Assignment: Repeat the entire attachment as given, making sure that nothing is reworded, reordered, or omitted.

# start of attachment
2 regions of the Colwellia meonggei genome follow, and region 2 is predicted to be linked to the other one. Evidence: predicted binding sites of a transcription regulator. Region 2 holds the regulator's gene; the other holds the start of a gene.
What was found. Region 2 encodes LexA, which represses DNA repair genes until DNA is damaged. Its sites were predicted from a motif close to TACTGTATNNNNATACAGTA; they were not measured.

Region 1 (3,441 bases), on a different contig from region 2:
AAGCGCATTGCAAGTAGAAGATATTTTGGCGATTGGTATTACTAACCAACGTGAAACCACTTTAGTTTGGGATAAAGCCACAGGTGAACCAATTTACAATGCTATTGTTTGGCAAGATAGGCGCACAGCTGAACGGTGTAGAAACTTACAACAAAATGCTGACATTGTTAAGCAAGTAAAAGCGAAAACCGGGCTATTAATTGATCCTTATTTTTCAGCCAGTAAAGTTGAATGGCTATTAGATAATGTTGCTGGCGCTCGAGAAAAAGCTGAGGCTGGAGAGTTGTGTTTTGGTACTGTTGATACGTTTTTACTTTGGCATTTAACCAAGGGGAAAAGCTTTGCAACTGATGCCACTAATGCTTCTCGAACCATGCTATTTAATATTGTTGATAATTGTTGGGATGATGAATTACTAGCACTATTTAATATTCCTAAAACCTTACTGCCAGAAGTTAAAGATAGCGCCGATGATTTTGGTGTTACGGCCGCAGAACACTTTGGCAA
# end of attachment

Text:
2 regions of the Colwellia meonggei genome follow, and region 2 is predicted to be linked to the other one. Evidence: predicted binding sites of a transcription regulator. Region 2 holds the regulator's gene; the other holds the start of a gene.
What was found. Region 2 encodes LexA, which represses DNA repair genes until DNA is damaged. Its sites were predicted from a motif close to TACTGTATNNNNATACAGTA; they were not measured.

Region 1 (3,441 bases), on a different contig from region 2:
AAGCGCATTGCAAGTAGAAGATATTTTGGCGATTGGTATTACTAACCAACGTGAAACCACTTTAGTTTGGGATAAAGCCACAGGTGAACCAATTTACAATGCTATTGTTTGGCAAGATAGGCGCACAGCTGAACGGTGTAGAAACTTACAACAAAATGCTGACATTGTTAAGCAAGTAAAAGCGAAAACCGGGCTATTAATTGATCCTTATTTTTCAGCCAGTAAAGTTGAATGGCTATTAGATAATGTTGCTGGCGCTCGAGAAAAAGCTGAGGCTGGAGAGTTGTGTTTTGGTACTGTTGATACGTTTTTACTTTGGCATTTAACCAAGGGGAAAAGCTTTGCAACTGATGCCACTAATGCTTCTCGAACCATGCTATTTAATATTGTTGATAATTGTTGGGATGATGAATTACTAGCACTATTTAATATTCCTAAAACCTTACTGCCAGAAGTTAAAGATAGCGCCGATGATTTTGGTGTTACGGCCGCAGAACACTTTGGCAA